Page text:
Today is not just the day of the latest British general election, but the 100th anniversary of the sinking of the RMS Lusitania, one of the best known shipwrecks after the Titanic.
The Lusitania, along with her sister ship Mauretania, was commissioned by the Cunard Line using a government loan. One of the conditions of this loan was that the two ships could be used as armed merchant cruisers in war; however, when war actually did break out, this proved impractical as both ships used too much coal. The Lusitania made her maiden voyage in September 1907 and proved a successful ship, not only large and luxurious – at over 31,500 tons, she was the largest ship in the world when she entered service – but also fast, with a service speed of 25 knots. Lusitania held the Blue Riband for the fastest Atlantic crossing for a time until it was taken away by Mauretania.
In the First World War, the Lusitania remained in trans-Atlantic passenger service, while the Mauretania was eventually utilised as a troopship. On 1st May 1915, Lusitania left New York on her 202nd crossing of the Atlantic. It was well known that German submarines – U-boats – could be found patrolling around the British Isles where she would be sailing; the German Embassy had even put a warning about it in the papers for trans-Atlantic passengers. But it was considered unlikely that a U-boat would attack an unarmed passenger liner, and the Lusitania was considered too fast for any submarine to catch.
By 7th May, the Lusitania was nearing the end of the voyage, having reached the southern coast of Ireland. Then, in the afternoon, by unfortunate chance, it was spotted by the U-boat U-20, which was preparing to head home having already sunk three ships on its latest patrol. While taking a bearing on the coast, the Lusitania crossed U-20‘s path in just the right position – and at around 2:10pm, its captain chose to attack, firing a single torpedo.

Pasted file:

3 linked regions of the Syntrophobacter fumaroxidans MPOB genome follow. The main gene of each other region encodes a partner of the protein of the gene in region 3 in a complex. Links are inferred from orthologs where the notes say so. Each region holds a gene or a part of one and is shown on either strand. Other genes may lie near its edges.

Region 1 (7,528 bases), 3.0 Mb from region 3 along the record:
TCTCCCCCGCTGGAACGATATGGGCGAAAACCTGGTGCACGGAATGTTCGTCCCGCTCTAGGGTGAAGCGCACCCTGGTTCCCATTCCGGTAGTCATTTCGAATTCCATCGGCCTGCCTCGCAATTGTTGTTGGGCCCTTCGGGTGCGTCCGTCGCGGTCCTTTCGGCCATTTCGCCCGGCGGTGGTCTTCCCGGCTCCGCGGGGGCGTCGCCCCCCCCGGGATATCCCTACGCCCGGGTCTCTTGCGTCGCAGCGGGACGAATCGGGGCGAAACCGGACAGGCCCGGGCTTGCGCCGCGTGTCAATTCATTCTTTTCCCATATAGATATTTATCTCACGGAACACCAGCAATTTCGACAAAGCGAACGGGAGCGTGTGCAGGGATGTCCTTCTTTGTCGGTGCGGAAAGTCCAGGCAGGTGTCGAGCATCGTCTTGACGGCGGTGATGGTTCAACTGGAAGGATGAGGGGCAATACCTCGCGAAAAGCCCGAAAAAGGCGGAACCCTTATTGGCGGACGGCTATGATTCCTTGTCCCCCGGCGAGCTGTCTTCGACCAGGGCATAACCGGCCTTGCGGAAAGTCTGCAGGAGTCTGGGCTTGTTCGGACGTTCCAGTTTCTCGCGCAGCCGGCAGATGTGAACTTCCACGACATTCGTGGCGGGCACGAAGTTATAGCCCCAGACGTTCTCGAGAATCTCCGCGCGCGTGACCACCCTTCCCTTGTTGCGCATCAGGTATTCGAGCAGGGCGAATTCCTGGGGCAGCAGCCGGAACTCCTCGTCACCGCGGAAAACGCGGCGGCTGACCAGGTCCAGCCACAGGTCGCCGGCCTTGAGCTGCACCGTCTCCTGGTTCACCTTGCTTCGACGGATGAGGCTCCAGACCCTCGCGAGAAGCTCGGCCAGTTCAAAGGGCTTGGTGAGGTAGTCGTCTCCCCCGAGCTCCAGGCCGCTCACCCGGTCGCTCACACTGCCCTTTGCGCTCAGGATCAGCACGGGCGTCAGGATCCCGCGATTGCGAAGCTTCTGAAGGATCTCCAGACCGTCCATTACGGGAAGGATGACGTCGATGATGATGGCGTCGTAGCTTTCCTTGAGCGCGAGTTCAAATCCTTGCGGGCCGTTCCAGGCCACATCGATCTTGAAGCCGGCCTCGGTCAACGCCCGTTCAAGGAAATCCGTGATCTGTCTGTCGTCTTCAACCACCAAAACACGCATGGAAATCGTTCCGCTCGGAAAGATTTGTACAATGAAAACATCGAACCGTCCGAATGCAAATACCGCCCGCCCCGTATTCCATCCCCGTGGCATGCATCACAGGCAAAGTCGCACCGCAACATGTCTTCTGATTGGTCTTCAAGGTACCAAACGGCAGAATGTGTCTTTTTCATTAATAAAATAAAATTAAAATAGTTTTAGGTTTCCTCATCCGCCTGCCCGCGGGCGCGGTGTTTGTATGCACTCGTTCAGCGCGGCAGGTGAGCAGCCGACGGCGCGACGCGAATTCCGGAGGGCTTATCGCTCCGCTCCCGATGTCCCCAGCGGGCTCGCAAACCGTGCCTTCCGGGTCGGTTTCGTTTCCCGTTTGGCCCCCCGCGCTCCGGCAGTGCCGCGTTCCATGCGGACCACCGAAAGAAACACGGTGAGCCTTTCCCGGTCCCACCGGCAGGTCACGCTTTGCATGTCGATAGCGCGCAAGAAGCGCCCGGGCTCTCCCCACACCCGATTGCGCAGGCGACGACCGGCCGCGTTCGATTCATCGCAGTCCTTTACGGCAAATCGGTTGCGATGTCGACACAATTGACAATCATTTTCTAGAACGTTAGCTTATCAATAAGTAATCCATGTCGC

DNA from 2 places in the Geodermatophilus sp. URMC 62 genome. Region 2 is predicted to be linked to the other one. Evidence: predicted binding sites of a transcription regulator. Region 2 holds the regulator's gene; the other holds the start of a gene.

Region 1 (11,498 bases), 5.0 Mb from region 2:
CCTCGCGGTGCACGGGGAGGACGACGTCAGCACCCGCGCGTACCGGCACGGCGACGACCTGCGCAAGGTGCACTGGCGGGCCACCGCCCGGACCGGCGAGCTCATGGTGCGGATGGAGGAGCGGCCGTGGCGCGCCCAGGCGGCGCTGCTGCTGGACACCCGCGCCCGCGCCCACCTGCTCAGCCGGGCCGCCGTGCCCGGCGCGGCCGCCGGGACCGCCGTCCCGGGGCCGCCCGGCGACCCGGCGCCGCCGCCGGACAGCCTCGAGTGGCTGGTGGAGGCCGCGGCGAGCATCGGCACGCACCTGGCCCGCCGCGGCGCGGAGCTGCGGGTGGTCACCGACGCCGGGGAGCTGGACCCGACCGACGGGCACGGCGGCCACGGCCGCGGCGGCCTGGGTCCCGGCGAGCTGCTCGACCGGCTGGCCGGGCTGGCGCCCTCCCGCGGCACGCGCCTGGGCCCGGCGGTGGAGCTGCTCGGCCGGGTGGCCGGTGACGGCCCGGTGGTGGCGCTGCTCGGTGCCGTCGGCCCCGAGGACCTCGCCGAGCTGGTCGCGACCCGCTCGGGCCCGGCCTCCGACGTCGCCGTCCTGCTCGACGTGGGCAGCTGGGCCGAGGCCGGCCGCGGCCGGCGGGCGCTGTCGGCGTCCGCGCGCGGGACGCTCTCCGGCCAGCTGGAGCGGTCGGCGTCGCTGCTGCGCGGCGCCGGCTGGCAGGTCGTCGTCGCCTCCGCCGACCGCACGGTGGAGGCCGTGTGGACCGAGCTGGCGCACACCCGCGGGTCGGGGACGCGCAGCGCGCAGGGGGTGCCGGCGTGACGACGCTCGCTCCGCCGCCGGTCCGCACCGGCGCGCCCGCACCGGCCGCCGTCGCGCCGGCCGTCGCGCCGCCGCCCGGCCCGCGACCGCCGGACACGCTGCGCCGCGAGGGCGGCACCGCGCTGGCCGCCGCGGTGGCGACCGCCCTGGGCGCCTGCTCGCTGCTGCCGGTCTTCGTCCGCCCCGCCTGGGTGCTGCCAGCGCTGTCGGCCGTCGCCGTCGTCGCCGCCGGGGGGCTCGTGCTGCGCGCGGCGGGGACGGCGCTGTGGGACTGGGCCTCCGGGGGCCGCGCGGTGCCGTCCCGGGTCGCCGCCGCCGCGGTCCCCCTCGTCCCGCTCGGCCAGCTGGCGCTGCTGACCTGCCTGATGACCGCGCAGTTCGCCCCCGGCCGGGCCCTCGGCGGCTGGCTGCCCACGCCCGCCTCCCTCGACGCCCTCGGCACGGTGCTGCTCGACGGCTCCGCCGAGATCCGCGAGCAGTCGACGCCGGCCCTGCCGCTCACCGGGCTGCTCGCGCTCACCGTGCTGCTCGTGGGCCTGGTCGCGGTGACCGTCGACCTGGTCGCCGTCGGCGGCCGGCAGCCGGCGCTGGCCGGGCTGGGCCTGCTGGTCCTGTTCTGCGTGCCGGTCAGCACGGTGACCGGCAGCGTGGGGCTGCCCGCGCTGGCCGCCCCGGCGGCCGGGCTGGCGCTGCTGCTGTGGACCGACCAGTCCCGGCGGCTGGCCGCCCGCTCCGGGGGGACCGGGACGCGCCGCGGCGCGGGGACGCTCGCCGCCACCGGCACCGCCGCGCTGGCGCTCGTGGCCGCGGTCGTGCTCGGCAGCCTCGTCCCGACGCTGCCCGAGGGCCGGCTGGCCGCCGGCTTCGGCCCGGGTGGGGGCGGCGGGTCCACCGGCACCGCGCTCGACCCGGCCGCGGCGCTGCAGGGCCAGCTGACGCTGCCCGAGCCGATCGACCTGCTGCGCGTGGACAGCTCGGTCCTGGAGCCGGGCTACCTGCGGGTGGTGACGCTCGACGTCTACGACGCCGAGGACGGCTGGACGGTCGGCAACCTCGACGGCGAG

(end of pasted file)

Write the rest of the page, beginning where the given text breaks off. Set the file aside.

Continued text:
A few moments after the torpedo hit, there was a second explosion, the exact cause of which has never been determined for certain – at the time, some reckoned that a cargo of munitions the ship was carrying had exploded, but other theories such as a coal dust or steam explosion are now considered more likely. With this additional damage, the Lusitania listed and sank very quickly, in just 18 minutes; in comparison, it took the Titanic 2 hours and 40 minutes to sink after its iceberg collision. Unlike the Titanic, the Lusitania carried enough lifeboats for everyone on board – but with the speed of sinking, the heavy list, and the sheer panic on deck, only six could be successfully launched at all.
The result was that of the 1,962 people onboard, 1,198 were lost. The fact that many of the victims were American increased tensions between the U.S. and Germany; more subsequent attacks on ships carrying Americans by German submarines was one of the factors that eventually led the U.S. to join the war, two years after the destruction of Lusitania.
If you would like to learn more, I strongly recommend the book Dead Wake by Eric Larson. Robert Ballard’s Lusitania is also a good one: it has some excellent illustrations by Ken Marschall, who is best known for his Titanic artwork. The BBC also aired a docu-drama, Lusitania: Murder on the Atlantic, in 2007.